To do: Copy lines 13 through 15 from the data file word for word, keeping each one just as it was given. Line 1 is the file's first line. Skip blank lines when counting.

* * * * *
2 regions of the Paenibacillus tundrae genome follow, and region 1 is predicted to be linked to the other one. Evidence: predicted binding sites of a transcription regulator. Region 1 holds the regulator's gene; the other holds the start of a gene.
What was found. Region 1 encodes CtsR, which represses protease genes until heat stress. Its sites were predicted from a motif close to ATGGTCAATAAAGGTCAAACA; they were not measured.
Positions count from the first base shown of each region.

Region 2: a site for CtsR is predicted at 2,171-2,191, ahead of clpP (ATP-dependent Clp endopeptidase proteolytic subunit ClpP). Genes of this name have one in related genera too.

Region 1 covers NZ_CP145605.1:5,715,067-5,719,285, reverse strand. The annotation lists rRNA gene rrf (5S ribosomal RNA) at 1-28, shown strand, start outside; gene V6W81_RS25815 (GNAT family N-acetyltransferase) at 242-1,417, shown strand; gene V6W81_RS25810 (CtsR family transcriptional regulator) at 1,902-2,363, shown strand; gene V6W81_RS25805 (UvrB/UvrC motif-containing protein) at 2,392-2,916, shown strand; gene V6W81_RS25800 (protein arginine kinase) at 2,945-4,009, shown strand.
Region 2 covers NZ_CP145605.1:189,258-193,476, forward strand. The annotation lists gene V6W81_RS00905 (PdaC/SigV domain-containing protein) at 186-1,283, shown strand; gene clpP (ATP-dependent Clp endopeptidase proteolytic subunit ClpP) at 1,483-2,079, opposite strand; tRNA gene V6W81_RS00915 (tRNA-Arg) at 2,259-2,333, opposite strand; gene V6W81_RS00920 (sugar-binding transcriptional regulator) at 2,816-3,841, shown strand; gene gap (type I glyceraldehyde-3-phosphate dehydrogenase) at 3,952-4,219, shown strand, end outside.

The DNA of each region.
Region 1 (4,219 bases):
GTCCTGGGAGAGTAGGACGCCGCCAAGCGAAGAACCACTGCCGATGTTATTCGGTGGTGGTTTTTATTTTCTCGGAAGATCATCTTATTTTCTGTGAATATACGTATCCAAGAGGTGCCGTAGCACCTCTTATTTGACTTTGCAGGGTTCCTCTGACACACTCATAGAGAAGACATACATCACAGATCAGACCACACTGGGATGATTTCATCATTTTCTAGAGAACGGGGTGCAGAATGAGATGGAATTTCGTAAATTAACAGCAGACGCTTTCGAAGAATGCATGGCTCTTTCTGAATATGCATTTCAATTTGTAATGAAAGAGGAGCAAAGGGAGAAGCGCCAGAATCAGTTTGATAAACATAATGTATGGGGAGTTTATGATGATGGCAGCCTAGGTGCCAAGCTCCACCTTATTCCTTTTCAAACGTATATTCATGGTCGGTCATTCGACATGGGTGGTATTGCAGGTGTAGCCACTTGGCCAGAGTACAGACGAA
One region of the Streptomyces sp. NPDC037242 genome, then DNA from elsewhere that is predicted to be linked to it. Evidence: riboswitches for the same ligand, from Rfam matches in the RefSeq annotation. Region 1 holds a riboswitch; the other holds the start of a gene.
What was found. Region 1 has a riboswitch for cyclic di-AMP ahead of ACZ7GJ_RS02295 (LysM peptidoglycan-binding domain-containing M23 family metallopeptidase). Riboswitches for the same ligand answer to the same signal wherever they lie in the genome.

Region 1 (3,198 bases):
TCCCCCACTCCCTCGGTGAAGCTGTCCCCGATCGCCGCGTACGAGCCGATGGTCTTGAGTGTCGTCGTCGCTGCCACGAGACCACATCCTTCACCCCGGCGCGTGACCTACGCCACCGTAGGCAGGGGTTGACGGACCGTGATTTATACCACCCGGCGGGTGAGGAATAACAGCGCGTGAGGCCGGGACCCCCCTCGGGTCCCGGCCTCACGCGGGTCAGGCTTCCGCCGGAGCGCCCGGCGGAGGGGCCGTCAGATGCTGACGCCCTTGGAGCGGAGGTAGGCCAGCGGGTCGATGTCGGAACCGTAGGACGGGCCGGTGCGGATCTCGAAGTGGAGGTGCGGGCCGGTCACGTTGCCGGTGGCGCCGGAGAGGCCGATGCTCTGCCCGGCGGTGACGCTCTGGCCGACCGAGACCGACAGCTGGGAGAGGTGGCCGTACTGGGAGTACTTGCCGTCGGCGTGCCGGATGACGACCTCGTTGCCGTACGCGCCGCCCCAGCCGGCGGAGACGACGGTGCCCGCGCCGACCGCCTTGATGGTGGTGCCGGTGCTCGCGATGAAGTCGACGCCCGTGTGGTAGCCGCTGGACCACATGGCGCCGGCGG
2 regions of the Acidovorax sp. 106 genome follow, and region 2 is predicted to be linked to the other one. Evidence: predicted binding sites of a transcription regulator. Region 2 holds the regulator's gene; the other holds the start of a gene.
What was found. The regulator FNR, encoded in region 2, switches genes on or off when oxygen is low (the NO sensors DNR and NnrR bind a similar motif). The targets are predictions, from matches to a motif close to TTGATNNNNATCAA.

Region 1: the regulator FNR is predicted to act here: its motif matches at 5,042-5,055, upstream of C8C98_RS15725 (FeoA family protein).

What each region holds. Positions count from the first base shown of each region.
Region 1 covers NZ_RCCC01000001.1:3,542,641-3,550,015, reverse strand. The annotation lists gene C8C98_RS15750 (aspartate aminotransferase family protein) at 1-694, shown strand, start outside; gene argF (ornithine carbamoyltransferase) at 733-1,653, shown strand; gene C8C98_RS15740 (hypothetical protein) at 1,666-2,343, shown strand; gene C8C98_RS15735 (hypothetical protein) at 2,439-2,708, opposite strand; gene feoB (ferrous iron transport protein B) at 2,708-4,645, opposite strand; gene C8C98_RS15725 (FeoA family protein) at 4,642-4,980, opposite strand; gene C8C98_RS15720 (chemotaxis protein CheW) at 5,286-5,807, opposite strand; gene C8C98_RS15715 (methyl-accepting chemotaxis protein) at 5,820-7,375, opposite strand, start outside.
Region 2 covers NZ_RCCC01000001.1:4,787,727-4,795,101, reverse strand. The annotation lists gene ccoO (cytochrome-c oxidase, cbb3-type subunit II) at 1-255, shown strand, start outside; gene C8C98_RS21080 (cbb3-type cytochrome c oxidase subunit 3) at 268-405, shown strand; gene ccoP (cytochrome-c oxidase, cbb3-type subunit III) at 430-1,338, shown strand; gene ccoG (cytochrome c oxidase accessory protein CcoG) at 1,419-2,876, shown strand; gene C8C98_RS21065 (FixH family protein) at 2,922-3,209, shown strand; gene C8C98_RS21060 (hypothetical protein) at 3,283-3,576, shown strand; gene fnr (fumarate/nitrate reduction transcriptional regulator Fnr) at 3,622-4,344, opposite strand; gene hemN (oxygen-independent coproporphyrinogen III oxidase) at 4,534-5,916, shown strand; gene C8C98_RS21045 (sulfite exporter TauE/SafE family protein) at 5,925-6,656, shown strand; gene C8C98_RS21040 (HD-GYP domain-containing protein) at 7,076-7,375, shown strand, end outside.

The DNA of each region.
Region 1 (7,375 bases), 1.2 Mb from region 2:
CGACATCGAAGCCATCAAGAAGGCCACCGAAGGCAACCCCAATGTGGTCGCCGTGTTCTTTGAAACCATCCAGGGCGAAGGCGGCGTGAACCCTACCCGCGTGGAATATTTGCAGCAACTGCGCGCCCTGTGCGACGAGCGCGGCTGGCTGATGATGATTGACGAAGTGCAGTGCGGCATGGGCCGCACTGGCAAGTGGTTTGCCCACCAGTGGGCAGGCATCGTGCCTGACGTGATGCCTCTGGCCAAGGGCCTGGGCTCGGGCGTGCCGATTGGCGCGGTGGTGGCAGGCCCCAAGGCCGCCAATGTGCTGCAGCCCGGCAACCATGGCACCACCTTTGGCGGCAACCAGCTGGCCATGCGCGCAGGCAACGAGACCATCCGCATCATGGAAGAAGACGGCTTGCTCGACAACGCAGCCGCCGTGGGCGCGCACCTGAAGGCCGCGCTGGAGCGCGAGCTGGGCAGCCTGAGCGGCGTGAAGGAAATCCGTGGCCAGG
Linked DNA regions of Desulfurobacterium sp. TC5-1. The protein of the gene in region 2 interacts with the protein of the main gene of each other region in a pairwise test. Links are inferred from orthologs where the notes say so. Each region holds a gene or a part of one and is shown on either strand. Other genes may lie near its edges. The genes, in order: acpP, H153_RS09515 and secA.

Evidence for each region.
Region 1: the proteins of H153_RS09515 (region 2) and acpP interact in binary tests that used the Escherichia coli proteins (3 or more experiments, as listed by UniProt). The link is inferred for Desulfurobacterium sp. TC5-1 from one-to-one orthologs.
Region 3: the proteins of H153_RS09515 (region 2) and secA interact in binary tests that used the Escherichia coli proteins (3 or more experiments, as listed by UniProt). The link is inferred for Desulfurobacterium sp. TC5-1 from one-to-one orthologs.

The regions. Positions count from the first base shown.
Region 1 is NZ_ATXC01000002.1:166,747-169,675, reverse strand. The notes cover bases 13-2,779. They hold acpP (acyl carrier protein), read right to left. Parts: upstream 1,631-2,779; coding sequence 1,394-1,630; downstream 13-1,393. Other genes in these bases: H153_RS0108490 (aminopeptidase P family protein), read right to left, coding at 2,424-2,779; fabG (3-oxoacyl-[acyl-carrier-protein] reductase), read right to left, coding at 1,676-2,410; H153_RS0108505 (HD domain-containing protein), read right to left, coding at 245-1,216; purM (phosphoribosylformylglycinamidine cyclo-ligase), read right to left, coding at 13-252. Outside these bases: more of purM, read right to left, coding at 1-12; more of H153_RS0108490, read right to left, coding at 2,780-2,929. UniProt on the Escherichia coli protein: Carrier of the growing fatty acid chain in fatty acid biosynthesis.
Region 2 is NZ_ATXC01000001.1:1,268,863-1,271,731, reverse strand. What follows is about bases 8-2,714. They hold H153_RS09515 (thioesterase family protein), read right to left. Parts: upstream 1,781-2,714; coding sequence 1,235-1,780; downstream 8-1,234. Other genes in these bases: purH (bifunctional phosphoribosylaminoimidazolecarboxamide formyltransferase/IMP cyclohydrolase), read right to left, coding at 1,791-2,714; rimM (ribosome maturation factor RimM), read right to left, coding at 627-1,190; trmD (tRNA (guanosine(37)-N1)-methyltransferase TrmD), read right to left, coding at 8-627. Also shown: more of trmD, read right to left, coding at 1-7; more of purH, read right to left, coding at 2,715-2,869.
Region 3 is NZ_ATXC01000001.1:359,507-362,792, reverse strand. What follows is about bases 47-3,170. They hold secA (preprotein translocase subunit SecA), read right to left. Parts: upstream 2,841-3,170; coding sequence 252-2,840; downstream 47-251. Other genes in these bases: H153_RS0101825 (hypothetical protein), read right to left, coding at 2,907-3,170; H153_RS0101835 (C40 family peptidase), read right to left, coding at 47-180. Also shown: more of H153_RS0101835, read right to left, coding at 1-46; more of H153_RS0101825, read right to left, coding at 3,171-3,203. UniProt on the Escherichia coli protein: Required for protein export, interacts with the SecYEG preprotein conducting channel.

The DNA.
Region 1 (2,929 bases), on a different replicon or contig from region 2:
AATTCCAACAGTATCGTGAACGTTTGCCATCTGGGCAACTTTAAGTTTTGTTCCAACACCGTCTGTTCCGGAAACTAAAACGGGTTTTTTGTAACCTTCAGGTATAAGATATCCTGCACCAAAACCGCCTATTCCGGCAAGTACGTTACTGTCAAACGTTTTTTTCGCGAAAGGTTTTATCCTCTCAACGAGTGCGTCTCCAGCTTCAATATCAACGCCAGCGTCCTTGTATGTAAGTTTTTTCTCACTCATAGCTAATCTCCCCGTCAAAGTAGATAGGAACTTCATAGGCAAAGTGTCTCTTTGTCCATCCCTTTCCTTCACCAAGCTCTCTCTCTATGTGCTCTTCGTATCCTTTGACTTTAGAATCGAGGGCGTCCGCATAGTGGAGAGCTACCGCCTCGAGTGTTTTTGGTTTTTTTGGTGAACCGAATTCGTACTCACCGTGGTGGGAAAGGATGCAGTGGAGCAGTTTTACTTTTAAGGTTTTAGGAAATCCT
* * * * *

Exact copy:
TCCCCCACTCCCTCGGTGAAGCTGTCCCCGATCGCCGCGTACGAGCCGATGGTCTTGAGTGTCGTCGTCGCTGCCACGAGACCACATCCTTCACCCCGGCGCGTGACCTACGCCACCGTAGGCAGGGGTTGACGGACCGTGATTTATACCACCCGGCGGGTGAGGAATAACAGCGCGTGAGGCCGGGACCCCCCTCGGGTCCCGGCCTCACGCGGGTCAGGCTTCCGCCGGAGCGCCCGGCGGAGGGGCCGTCAGATGCTGACGCCCTTGGAGCGGAGGTAGGCCAGCGGGTCGATGTCGGAACCGTAGGACGGGCCGGTGCGGATCTCGAAGTGGAGGTGCGGGCCGGTCACGTTGCCGGTGGCGCCGGAGAGGCCGATGCTCTGCCCGGCGGTGACGCTCTGGCCGACCGAGACCGACAGCTGGGAGAGGTGGCCGTACTGGGAGTACTTGCCGTCGGCGTGCCGGATGACGACCTCGTTGCCGTACGCGCCGCCCCAGCCGGCGGAGACGACGGTGCCCGCGCCGACCGCCTTGATGGTGGTGCCGGTGCTCGCGATGAAGTCGACGCCCGTGTGGTAGCCGCTGGACCACATGGCGCCGGCGG
2 regions of the Acidovorax sp. 106 genome follow, and region 2 is predicted to be linked to the other one. Evidence: predicted binding sites of a transcription regulator. Region 2 holds the regulator's gene; the other holds the start of a gene.
What was found. The regulator FNR, encoded in region 2, switches genes on or off when oxygen is low (the NO sensors DNR and NnrR bind a similar motif). The targets are predictions, from matches to a motif close to TTGATNNNNATCAA.